Trenton men get life for murder of Mercer corrections officer
Former Mercer County corrections officer Carl Batie had a “heart as big as this world” and the swagger of a GQ model, his colleagues and family members said.
Elaine Batie, Carl’s mother, daubed her eyes while remembering the moment her second-oldest son was placed into her arms on March 3, 1985. She smiled so much her “cheeks began to hurt.”
That smile disappeared Nov 11, 2012, when Batie was shot in the head while celebrating the re-election of President Barack Obama with his brother, Karshawn, at a Trenton banquet hall.
“That smile I had on my face for 27 years became a frown,” Elaine Batie said. “Every day I think he’s coming home through the front door from a long day at work.”
Before a packed courtroom Friday in Mercer County criminal court, a judge handed life sentences to two city men for their roles in taking Batie’s life.
Maurice Skillman, 30, and Hykeem Tucker, 29, who were convicted following a second trial in June, were set to prison for 75 years for the murder of Batie.
They received consecutive 18-month terms for nearly striking a bouncer who was perched on a wood stoop monitoring the crowd at the Baldassari Regency banquet hall in the early-morning hours, when Skillman opened fire 22 times with a semi-automatic handgun.
Tucker’s sentence was harsher than the 55 years Assistant Prosecutor James Scott asked for, saying he felt that even though he was an accomplice Tucker was less responsible because didn’t pull the trigger.
Judge Andrew Smithson said, in handing down the life terms, he felt prosecutors would have asked for the death penalty if it hadn’t been abolished in 2007.
“These are the cases that try judges’ souls,” he said.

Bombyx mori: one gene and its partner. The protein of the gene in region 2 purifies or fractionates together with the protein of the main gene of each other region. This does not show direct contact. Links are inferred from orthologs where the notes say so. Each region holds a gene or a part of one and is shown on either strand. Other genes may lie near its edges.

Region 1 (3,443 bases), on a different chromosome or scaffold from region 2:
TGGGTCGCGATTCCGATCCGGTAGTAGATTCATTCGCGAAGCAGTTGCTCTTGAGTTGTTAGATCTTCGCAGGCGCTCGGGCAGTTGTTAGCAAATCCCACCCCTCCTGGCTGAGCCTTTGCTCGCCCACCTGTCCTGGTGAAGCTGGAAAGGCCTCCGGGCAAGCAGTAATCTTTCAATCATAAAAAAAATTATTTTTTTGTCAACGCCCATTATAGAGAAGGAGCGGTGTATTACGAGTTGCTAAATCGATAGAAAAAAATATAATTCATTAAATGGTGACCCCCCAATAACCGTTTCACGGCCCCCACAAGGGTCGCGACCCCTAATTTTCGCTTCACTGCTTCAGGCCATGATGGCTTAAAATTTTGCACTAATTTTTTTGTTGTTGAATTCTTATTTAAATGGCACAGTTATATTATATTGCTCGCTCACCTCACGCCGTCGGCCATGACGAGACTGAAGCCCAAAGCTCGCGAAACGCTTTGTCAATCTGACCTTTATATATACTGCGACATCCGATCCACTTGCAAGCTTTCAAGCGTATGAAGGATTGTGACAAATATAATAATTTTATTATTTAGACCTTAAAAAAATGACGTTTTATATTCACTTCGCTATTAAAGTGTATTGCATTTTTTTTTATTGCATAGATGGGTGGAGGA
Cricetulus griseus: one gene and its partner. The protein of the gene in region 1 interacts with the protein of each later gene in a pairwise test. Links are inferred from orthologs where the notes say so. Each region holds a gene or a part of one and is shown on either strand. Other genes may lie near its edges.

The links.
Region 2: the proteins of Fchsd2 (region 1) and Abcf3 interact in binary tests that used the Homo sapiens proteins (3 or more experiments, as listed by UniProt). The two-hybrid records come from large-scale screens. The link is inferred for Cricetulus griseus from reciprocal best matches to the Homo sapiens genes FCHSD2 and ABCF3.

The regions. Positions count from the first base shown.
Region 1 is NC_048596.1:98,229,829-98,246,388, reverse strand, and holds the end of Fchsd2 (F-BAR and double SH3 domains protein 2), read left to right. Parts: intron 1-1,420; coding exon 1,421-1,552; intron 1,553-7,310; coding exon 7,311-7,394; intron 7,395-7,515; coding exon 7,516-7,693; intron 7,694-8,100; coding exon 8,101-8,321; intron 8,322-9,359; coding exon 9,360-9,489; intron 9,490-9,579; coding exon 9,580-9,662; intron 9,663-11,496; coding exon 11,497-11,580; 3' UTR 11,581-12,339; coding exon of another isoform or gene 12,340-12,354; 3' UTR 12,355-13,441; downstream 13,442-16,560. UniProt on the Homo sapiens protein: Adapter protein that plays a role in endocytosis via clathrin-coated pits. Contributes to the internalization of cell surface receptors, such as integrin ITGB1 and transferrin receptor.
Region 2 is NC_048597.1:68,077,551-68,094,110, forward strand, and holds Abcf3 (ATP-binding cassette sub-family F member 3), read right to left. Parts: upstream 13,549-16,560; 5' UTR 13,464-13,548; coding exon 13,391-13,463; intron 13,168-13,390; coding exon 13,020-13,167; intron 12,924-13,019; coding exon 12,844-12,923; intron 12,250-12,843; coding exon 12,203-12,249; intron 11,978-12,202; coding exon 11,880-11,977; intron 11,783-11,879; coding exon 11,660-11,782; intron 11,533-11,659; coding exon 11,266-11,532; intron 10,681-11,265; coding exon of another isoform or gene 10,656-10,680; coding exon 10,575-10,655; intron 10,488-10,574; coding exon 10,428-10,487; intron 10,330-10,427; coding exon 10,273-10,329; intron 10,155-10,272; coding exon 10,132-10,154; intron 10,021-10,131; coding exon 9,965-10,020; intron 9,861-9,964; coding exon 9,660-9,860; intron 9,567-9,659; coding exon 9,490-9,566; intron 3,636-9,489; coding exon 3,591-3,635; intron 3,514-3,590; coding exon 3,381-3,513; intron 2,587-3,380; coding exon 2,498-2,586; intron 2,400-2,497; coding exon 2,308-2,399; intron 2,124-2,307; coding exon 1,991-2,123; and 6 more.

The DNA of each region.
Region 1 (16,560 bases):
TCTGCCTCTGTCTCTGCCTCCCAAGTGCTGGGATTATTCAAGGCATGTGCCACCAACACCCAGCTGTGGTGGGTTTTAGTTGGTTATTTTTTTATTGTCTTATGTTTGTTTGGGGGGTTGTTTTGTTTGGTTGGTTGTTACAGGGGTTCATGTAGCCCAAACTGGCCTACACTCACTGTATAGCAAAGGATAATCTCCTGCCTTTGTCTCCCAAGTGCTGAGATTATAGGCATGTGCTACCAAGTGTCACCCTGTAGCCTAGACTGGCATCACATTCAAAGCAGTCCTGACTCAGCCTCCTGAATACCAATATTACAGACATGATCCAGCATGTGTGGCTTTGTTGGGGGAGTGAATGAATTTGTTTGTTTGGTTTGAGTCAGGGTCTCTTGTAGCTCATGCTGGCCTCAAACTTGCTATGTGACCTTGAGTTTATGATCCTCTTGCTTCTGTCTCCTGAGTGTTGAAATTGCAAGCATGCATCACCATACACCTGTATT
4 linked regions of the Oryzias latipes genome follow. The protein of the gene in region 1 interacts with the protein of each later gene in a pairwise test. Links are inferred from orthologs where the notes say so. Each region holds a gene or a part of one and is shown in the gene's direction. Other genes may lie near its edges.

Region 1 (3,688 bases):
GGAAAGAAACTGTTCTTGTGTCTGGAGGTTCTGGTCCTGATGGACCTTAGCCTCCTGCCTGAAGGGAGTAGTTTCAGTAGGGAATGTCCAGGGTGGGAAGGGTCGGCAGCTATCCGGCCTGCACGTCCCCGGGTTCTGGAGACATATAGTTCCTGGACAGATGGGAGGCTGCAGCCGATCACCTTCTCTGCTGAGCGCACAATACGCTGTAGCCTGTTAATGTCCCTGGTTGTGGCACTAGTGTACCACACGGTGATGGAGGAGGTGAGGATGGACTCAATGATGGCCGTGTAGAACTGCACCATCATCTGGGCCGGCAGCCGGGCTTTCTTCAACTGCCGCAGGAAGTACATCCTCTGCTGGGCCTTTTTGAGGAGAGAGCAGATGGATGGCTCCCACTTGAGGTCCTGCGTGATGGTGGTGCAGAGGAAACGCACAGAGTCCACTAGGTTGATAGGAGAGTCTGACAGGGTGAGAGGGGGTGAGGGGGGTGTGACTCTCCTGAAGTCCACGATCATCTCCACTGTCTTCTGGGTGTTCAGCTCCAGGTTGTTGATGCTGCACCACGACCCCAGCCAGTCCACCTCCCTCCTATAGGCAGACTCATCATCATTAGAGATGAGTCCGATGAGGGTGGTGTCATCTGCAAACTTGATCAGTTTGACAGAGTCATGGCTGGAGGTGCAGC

The judge said Skillman had a “terrorist” mentality when he fired at the crowd 22 times and called his decision “an incredibly cowardly act of violence.”
“The only way you can deter him is by keeping him away from people,” Smithson said. “The miracle here was that no one else was hit.”
Turning to Tucker, the judge said the men were “two peas in a pod.”
They planned the shooting together, hid a Tec-9 gun in the area and lurked in the shadows until they saw an opportunity around 1:15 a.m. as people were getting ready to leave the packed establishment.
Tucker acted as a lookout while Skillman opened fired – all of it captured on grainy surveillance tapes that were the foundation of prosecutors’ case.
Skillman maintained his innocence and will appeal his conviction. He said he prays for Batie’s family and sends his condolences. He apologized for “everything” they have been through.
Tucker, who didn’t speak, claimed in a pre-sentencing report that he was on Percocet and Xanax at the time of the shooting.
Skillman turned to the back of the family and told family members he loved them as he was led from the court.
Tucker’s attorney, Christopher Campbell, asked the judge for a 30-year sentence and expressed shock at the outcome.
“It was surprising, particularly when the state appeared to be not seeking an equivalent sentence,” he said. “I think the decision was more of a legal decision that both were charged with the same crime and the jury found them guilty of the same thing.”
A jury deliberated roughly 40 minutes at the retrial before convicting the men without asking any questions or reviewing the tapes a second time.
Jurors in the first trial were unable to determine whether it was Skillman and Tucker on the tapes and came back deadlocked.
For the judge, the tapes were definitive and were the only reason prosecutors convicted the men.
“[Tucker] was with him right down the line,” Smithson said. “That video will stay with me forever.”
Mercer County corrections officer Chanique Veal, who started at the same time as Batie in 2007, told the judge there were “no winners” in the case. She hoped the spirit of Batie, a magnanimous man who loved to dress up and bred dogs in his spare time, ”continues to shine.”
She said Batie’s mother was his “superhero” and praised her for her strength and resilience for enduring two trials.
Elaine Batie said her son’s death forced her into early retirement. She recalled the moments he has missed and lamented he doesn’t get to see his newborn nephew.
“I know this pain with last for life,” Elaine Batie said.
She hopes one day she can forgive Skillman and Tucker.
“Justice was done,” she said outside the courtroom. “And I pray for the city of Trenton.”